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|کد مقاله||سال انتشار||تعداد صفحات مقاله انگلیسی||ترجمه فارسی|
|7497||2013||20 صفحه PDF||سفارش دهید|
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Publisher : Elsevier - Science Direct (الزویر - ساینس دایرکت)
Journal : Journal of Development Economics, Volume 102, May 2013, Pages 128–147
Using data for the Philippines, I develop and estimate a heterogeneous agent model to analyze the role of monetary policy in a small open economy subject to sizable remittance fluctuations. I include “rule-of-thumb” households with no access to financial markets and test whether remittances are countercyclical and serve as an insurance mechanism against macroeconomic shocks. When evaluating the welfare implications of alternative monetary rules, I consider both an anticipated large secular increase in the trend growth of remittances and random cyclical fluctuations around this trend. In a purely deterministic framework, a nominal fixed exchange rate regime avoids a rapid real appreciation and performs better for recipient households facing an increasing trend for remittances. A flexible floating regime is preferred when unanticipated shocks driving the business cycle are also part of the picture.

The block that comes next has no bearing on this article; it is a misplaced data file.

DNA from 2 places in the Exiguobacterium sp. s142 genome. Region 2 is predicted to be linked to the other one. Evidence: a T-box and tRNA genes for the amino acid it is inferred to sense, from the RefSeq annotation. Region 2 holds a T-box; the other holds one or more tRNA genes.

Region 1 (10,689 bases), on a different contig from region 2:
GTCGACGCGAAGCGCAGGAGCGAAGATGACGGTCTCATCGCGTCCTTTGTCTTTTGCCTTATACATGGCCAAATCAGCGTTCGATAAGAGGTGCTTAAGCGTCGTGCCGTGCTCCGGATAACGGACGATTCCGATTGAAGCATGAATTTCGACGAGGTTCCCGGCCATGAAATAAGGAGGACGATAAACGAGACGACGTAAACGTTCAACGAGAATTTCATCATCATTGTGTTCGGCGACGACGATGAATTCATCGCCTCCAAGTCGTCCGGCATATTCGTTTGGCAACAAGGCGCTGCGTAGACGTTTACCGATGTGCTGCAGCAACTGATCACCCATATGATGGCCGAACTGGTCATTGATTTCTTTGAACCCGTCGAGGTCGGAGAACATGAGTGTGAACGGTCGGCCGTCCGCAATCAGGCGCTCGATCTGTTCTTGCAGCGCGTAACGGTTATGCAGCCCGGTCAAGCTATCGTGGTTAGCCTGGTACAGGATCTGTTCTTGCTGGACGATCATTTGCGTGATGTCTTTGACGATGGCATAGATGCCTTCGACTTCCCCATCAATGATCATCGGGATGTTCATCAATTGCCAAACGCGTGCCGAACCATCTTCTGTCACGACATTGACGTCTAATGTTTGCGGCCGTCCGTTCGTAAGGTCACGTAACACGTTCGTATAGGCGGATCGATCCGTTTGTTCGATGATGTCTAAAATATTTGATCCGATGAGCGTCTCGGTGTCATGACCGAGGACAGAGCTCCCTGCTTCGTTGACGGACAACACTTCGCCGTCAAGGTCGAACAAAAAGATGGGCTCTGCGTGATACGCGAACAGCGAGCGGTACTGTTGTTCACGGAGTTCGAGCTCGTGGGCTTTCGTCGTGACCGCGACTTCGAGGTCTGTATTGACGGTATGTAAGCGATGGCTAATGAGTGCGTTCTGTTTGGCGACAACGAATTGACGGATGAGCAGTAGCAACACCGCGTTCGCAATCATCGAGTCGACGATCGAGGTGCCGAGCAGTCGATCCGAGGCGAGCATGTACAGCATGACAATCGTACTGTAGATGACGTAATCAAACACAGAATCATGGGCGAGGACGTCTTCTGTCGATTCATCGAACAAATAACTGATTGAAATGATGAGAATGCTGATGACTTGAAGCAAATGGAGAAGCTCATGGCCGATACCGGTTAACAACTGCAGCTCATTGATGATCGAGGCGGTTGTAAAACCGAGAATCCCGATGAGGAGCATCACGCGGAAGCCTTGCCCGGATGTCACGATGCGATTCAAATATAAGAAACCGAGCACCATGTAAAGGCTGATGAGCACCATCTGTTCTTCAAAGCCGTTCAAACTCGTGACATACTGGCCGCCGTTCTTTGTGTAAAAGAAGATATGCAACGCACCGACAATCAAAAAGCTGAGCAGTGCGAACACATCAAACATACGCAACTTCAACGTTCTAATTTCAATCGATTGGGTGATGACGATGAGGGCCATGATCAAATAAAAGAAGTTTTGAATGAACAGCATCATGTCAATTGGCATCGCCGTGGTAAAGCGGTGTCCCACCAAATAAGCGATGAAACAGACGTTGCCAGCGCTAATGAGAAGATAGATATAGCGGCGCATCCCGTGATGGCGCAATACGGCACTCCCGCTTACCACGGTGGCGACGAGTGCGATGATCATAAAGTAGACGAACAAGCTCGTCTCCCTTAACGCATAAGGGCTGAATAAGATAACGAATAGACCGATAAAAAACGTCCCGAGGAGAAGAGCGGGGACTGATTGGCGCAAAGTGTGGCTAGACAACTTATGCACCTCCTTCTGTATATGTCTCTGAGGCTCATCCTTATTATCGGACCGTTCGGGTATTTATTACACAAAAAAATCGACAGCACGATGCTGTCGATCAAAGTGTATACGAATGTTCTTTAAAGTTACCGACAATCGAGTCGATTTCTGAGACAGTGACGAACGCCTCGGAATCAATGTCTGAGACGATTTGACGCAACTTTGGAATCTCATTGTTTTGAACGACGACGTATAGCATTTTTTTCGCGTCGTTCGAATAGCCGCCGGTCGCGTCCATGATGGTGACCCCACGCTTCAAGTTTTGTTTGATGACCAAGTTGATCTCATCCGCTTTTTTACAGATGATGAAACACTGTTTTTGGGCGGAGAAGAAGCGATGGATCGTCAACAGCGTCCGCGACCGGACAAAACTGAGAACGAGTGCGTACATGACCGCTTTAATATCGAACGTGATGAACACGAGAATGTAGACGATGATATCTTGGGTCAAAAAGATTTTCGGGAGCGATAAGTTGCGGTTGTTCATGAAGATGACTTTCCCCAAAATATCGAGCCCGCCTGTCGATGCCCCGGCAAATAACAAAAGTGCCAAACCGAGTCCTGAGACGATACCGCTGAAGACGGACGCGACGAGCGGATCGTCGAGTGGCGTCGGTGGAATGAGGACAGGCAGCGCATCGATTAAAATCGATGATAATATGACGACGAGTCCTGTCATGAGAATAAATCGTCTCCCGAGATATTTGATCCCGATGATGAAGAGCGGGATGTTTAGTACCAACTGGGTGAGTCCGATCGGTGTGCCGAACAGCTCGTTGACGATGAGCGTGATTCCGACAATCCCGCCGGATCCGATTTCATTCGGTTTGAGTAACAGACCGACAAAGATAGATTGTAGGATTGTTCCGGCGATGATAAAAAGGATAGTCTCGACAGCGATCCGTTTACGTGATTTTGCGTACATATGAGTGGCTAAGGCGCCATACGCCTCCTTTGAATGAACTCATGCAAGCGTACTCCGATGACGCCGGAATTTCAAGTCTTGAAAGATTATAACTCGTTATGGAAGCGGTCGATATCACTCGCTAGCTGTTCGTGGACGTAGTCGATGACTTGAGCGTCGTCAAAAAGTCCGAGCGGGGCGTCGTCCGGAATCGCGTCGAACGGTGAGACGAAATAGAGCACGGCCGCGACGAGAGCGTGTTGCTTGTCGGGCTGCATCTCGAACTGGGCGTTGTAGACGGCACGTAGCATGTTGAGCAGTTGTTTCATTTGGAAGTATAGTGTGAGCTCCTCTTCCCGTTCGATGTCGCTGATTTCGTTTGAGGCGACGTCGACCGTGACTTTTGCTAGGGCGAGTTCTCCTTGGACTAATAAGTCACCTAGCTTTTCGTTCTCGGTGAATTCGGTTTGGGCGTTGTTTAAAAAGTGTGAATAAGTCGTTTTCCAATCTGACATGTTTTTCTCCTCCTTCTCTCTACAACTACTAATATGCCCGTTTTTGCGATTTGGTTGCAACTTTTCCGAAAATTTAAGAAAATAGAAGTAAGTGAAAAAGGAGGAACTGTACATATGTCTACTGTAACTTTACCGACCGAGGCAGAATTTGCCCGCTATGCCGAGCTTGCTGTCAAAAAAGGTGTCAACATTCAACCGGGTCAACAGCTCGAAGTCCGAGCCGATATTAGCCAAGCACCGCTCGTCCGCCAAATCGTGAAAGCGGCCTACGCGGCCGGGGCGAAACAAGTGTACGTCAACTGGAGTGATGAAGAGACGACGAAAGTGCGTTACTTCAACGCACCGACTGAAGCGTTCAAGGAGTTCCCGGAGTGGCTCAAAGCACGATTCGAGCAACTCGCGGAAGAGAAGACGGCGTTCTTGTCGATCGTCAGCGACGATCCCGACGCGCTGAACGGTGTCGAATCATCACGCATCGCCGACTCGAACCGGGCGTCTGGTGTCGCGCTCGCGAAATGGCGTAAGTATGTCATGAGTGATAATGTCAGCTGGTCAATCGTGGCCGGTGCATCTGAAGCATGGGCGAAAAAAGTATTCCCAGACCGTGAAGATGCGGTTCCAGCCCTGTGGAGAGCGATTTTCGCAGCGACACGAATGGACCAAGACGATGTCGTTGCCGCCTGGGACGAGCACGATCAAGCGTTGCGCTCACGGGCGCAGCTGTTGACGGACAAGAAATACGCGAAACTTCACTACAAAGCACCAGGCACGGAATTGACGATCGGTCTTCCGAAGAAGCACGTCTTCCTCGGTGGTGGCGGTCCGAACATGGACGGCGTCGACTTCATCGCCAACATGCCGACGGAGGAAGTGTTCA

Money that migrants send home is playing an increasing role in many countries and dramatically changing the composition of international financial flows. To put some numbers: net private capital flows to developing countries (including FDI, portfolio equity and private debt) reached $707bn in 2008, just below the average of $793bn for the period from 2004 to 2008.1 In the same year, workers' remittances to these countries accounted for $338bn. That is, remittances represented the equivalent of 48% of total net private capital flows to emerging economies. These data cover not only low income countries but also lower and upper middle income countries (144 in total). In addition, these numbers only account for recorded remittance flows and fail to take into account informal money transfers, which are believed to be sizable. Particularly impressive is the growth of remittances in the past few years. For instance, remittances to this group of countries accounted for less than $85bn in 2000. This phenomenon is closely associated with an increase in migration flows, widespread capital account liberalization and, in particular, technological advances in communications that facilitate international money transfers. Similarly impressive is the volatility of these financial flows. After growing at double digit rates, the financial flows came to a stall in the aftermath of the global financial crisis, falling 5.5% in 2009 but rapidly recovering in 2010. All this evidence suggests that different monetary and exchange rate arrangements can play an important role in countries prone to receiving remittances that increase at a breakneck pace and also are very volatile. However, most of the existing research on remittances has predominantly focused on microeconomic aspects. In particular, no research studies the macroeconomic dynamics and welfare implications of different monetary and exchange rate arrangements under remittance fluctuations. In this paper, I develop and estimate a dynamic stochastic general equilibrium (DSGE) model using data for the Philippines for the period from 1995 to 2009. The Philippines is a particularly interesting case study. One of the most populated countries in the world (92m approx.), remittances now account for about 11% of total GDP there, posting a 431% increase in real terms during the last 15 years. The country is characterized for having a floating exchange regime with highly volatile remittances but relative macroeconomic stability, and the data available cover remarkable episodes including the 1998 Asian panic episode and the recent global financial crisis. In the model, I consider heterogeneous households to account for the empirical evidence that highlights the potential insurance role of remittances. Namely, I include two groups which are respectively defined as “Ricardian” and “rule-of-thumb” households. The first group is integrated to the financial markets where they can intertemporally self-insure. The remaining households consume all of their income every period, which is made of wages and remittances. For the last group, data confirm that migrants appear to be altruistic as they send countercyclical remittances that are useful for households' consumption smoothing. In turn, the model microfoundations justify this pattern. Finally, I perform a welfare analysis of different policy arrangements. Here, not only do I consider remittance fluctuations triggered by stochastic shocks working at business cycles fluctuations, but also long-run anticipated permanent changes in remittances that affect the balanced-growth path of the economy (and thus the equilibrium level of the real exchange rate). The idea here is to capture the large secular increase in the trend growth of remittances and the transitory fluctuations around this stable trend. Results indicate that, absent business cycles fluctuations, a nominal fixed exchange rate regime avoids a rapid real appreciation and performs better for recipient households facing an increasing trend for remittances. However, a floating regime is preferred when macroeconomic disturbances driving the business cycle are also in place. This paper is related to models that include remittances in DSGE frameworks (Acosta et al., 2009, Chami et al., 2006, Durdu and Sayan, 2010, Mandelman and Zlate, 2010 and Vacaflores and Jansen, 2009). Essentially, these are real models where prices are completely flexible, and thus monetary and exchange rate policies play no meaningful stabilization roles.2 The study is related to Ravenna and Natalucci (2008), which introduces anticipated productivity shocks that permanently affect the balanced-growth path; and to Galí et al. (2004), which studies the role of rule-of-thumb consumers in the design of monetary policy rules. Empirical studies that are related to this paper include Yang (2008), which shows that positive shocks affecting the exchange rate in countries where Filipino workers reside can result in an increase in remittances that alleviate liquidity constrained recipient households. This increase in remittances leads to an increase in education and a reduction in child labor. Singer (2010) finds that remittances increase the likelihood that policy makers adopt fixed exchange rate regimes. Finally, Yang and Choi (2007) document the insurance role of remittances in response to negative shocks in the Philippines, while Amuedo-Dorantes and Pozo (2006) and Frankel (2010) find similar results for Mexico and a large set of countries, respectively. The rest of the paper is organized as follows. Section 2 presents the model, including an extension with Greenwood–Hercowitz–Huffman (GHH) preferences that suppresses the wealth effect of remittances. Section 3 presents the data and proceeds with the Bayesian estimation. Section 4 discusses the model fit and the role of remittances. Section 5 discusses the relative empirical importance of various shocks. Section 6 quantifies the effect of transitory shocks. Section 7 presents a historic evaluation of the Philippines' data. Section 8 introduces permanent shocks and performs the welfare analysis, followed by the conclusion in Section 9.